Loving, Tender & Kind

Loving, Tender & Kind

Mark 7:31-37

Jesus came to heal us, Jesus came to show us His tender, compassionate love. Jesus came to heal human sin and bring us back to the beauty of God’s creation. 

In the name of the Father and of the Son and of the Holy Spirit, Amen.

There is a remarkable aspect of todays gospel that is not immediately apparent. We are told that Jesus is travelling from Tyre – in the north – to Galilee in the south. Simple enough. Except, if you take a look at the map you’ll see that his journey doesn’t make sense. He starts his journey South by going to Sidon – in the north… it’s like travelling from Manchester to London, via Edinburgh. 

On first examination this doesn’t make a great deal of sense, but as you start to read around the gospel you notice that there is another element in play… not geography… but time.

This journey took a long time, perhaps about eight months or so, and in this extended journey Jesus walked with his disciples and in their time together the disciples listened and learned. In fact in the very next chapter of Mark, Peter makes the great discovery that Jesus is Christ! This discover didn’t come from nowhere – but came after an extended period of time travelling with Jesus and seeing Him at work in the world. 

In many ways this long journey through the Holy Land was the quiet before the storm. A time of peace and a time of journeying together. I like to think of it as Jesus last pilgrimage before his arrival in Jerusalem. 

Those extended periods of time in peace are so important when the storms come. That growing closer together in love of God and growing deeper in a knowledge of Him is what brings a family of faith together. 

I suppose you could say that we have had an extended time of forced travelling together. Our first year together has been one that has forced quietness on us. But in that time we have come to know one another in a deep and loving way. I know you, you know me and in the coming months as we walk together out into Hayes through various missions – the new choir, the rosary mission, the parent and toddler group, the bric-a-brac sales, the Christmas carol concerts… I know that we will make that journey together. When we meet our first difficulty, when we find that we are tired, when we find that things are tough… we will know and love one another and, in that love, know that we can continue.

But, that does not mean that we go running and shouting out into Hayes at full throttle and full voice! As much as I would like to!

No. We must turn to the gospel and look for inspiration and direction from Jesus in what we do as we head out. 

Jesus arrived at Galilee through the district of Decapolis. There a deaf man, who also struggled to talk, was brought to him. At this point Jesus has been travelling for months, news of his miracles and His healing will have travelled ahead of him and I’m sure that wherever he turned up people were waiting for him, people would push to get near him.

So then, how does Jesus respond to the deaf man? He takes the man aside, away from the crowds and heals him – and how he does that is a model for us as we step out into the wider world.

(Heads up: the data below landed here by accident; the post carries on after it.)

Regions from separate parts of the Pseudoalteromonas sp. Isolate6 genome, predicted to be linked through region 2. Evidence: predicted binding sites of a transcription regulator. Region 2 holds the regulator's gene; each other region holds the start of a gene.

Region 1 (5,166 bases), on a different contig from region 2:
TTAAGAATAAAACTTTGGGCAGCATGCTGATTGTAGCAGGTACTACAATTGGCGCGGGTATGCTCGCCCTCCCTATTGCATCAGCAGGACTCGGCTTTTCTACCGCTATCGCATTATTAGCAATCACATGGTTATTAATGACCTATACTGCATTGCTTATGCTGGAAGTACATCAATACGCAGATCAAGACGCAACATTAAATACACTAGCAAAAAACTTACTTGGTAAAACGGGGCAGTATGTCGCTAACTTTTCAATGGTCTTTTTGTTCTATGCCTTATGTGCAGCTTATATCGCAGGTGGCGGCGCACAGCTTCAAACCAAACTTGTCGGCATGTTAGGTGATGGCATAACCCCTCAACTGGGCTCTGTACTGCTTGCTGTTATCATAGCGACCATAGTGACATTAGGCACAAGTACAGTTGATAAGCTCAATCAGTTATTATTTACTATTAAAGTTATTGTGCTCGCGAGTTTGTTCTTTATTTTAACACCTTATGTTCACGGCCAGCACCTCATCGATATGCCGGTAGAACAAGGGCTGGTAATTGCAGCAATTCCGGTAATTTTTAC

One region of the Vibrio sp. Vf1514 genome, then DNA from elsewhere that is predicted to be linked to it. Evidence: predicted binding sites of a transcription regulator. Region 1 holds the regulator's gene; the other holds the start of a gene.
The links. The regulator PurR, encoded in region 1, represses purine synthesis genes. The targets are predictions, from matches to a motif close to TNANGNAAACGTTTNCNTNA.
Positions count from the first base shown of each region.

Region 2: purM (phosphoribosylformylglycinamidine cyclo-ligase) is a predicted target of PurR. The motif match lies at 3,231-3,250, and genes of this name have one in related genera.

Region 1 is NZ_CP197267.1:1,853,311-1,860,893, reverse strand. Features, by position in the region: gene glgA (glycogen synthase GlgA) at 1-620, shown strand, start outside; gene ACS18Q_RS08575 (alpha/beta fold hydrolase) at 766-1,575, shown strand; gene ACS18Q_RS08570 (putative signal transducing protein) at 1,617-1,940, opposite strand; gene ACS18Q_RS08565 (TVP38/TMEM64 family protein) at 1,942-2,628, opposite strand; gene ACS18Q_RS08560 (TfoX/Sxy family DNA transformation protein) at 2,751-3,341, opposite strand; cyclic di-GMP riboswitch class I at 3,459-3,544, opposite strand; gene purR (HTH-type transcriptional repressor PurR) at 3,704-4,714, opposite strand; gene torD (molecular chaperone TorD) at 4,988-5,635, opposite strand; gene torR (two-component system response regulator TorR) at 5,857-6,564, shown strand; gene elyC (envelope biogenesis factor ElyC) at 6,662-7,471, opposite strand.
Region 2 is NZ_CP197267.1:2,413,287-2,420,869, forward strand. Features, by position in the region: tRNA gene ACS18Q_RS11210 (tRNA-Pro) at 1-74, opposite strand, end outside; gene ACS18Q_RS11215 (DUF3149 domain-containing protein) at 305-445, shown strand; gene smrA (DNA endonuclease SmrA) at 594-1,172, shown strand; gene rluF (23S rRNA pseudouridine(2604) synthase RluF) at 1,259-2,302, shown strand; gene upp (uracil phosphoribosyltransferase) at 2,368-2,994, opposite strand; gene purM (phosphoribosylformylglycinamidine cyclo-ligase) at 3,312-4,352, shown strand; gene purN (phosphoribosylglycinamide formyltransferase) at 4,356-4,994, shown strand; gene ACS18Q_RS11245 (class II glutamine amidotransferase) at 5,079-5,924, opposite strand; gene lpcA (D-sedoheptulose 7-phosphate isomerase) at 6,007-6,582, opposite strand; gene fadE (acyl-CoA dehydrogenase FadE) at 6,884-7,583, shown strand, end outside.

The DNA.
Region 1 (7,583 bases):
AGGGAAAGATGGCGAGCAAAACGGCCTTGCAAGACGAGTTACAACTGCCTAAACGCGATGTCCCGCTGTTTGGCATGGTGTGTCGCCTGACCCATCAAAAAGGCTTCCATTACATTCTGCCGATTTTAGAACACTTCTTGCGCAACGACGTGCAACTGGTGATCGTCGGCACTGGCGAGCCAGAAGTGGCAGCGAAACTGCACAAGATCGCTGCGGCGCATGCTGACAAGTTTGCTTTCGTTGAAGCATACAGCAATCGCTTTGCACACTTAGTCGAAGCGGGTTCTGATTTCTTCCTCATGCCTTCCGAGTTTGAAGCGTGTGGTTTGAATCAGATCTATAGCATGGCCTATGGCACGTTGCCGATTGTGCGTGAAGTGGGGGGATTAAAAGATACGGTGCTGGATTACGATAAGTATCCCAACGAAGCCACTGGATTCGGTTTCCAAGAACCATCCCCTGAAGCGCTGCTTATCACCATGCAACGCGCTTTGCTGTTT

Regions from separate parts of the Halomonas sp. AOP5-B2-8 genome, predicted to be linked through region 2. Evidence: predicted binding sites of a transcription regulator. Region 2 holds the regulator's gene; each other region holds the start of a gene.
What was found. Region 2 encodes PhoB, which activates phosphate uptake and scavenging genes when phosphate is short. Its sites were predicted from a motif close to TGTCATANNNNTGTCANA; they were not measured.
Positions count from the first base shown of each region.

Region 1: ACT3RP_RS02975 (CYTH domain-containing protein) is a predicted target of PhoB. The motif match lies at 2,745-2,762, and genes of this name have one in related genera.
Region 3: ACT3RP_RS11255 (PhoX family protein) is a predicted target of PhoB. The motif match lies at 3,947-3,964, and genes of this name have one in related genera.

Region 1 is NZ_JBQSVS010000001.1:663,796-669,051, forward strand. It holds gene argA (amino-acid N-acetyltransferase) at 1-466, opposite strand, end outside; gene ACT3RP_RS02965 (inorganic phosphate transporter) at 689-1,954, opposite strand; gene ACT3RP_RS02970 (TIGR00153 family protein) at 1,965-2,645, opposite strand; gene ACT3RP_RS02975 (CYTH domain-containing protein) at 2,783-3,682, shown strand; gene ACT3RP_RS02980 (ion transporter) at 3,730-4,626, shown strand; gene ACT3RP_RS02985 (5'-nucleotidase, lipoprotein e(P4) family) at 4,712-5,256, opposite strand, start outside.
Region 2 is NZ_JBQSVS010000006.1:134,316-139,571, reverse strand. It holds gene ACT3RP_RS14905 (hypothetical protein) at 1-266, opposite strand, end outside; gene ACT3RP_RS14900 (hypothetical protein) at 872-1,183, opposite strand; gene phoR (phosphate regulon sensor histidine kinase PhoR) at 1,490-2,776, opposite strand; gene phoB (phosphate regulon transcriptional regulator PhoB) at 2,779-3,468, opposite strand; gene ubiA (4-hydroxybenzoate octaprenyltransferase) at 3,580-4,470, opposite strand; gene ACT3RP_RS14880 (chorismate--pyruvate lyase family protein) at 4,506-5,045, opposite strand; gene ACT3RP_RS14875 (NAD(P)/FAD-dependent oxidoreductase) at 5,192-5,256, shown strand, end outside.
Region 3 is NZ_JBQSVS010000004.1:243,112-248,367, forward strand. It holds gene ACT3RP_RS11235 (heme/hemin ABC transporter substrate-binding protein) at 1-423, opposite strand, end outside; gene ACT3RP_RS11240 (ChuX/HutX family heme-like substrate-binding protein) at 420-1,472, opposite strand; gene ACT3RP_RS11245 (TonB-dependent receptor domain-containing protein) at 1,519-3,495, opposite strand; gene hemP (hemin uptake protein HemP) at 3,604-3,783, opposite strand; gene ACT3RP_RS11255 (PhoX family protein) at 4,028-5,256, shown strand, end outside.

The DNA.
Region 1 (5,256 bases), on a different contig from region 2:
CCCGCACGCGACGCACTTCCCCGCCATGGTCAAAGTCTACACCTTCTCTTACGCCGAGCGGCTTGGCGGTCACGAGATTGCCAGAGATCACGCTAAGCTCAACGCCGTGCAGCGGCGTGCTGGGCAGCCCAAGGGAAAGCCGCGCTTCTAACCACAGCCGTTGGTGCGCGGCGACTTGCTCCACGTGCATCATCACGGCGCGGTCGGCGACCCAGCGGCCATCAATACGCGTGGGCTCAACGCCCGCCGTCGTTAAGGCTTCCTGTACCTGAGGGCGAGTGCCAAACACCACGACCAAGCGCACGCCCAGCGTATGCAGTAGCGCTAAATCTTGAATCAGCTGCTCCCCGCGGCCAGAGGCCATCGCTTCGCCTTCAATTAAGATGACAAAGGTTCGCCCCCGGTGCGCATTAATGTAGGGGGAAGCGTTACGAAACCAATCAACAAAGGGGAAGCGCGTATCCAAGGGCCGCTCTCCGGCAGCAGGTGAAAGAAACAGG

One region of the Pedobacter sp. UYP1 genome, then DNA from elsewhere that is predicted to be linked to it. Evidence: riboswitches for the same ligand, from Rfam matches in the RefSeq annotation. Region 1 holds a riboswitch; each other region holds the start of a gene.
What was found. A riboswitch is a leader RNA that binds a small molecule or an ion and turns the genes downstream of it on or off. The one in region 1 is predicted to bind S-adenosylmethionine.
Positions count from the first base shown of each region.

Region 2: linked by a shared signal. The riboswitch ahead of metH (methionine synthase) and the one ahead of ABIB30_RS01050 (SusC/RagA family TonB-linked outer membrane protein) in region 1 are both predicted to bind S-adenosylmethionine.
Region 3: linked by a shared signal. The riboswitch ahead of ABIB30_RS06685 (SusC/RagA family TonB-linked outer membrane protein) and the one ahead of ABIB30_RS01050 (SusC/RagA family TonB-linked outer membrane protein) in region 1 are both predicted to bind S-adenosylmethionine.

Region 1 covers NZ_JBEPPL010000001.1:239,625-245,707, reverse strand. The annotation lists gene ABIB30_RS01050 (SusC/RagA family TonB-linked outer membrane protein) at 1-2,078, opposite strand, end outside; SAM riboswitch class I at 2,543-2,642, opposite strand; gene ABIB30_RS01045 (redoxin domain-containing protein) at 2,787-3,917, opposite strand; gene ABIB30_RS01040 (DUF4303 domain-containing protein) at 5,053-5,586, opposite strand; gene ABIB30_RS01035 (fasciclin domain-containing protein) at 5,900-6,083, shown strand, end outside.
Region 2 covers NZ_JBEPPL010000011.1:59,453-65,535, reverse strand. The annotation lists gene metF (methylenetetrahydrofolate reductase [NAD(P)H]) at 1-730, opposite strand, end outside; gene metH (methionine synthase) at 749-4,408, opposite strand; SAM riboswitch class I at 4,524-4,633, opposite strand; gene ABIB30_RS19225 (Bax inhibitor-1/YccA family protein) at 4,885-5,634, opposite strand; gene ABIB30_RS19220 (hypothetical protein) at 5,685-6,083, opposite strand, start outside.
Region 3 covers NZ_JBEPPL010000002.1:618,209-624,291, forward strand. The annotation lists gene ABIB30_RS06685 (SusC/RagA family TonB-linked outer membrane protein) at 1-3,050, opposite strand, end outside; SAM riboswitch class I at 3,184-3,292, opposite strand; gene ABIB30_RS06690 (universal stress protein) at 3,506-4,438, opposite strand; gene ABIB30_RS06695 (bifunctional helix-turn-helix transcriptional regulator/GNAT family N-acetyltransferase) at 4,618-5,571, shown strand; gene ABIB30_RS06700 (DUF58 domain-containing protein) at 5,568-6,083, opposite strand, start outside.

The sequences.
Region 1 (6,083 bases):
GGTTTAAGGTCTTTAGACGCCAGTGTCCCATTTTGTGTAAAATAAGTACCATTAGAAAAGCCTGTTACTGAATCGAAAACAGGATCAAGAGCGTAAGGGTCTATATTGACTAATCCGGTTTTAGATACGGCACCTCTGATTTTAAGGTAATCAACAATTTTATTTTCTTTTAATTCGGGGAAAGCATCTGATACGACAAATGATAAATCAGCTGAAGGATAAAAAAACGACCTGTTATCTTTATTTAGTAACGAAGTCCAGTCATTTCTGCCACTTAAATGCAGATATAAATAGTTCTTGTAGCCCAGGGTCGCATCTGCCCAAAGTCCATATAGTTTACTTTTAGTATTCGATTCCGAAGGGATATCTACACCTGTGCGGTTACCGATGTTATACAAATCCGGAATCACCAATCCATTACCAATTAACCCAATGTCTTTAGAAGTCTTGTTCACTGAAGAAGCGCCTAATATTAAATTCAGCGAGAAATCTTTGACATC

First, Jesus recognises that this man needs quiet and peace and takes him away from the crowd. This is tender, it is kind, it is thoughtful and deeply considerate. 

This is how we must be when people approach us and ask about Jesus, or as we approach them in one of our missions. We must be tender, we must be kind, we must be thoughtful, and we must be deeply considerate.

Jesus explains what He is going to do next. He touched the man’s ears and then he touched his hands to his tongue for some spit (as my father would say when I fell and grazed my knee – have some magic spit and make it better! This was just the same in Jesus’ day, a father giving comfort and healing), then he looks up to Heaven – this healing will come from God – spoke the word and the man was healed.

This is how we must be when people approach us and ask about Jesus… we must SHOW them what it means to have faith. We must show them that healing comes from God, that our faith is a lived and experienced faith. That we live it out first by coming to church and are then sent out in His love, filled, and nourished with His sacrament to bring others to His son. 

We show them what healing is going to be – they see it when they come on a Sunday morning, or when they come to daily mass or attend the foodbank or the church larder or the rosary mission or the toddler group or one of the concerts, they see it when they first come to church and somebody invites them to stay for tea & coffee… they see what it looks like in us as individuals, and us as a family. 

People will look at each and every one of us and judge what it is to be a Christian – so let’s show them…. This Autumn Term let’s show them what it means to be a Christian, to reach out and heal people, to be compassionate, to be tender, to be kind, to be loving!

In the final part of our gospel the people pronounce their judgement on what Jesus has just done.. they say… ‘he has done all things well’. This harks back to the story of creation in Genesis when God first created the world and saw that it was good. 

Jesus came to heal us, Jesus came to show us His tender, compassionate love. Jesus came to heal human sin and bring us back to the beauty of God’s creation. 

What will people say when they see us out in the world, and we invite them in? Will they turn and say to each other ‘they have done all things well’… will our example be one that calls people to Jesus’ tender, compassionate love? Will it call them to be healed, to be brought back the beauty of God? 

Yes, I have no doubt – yes!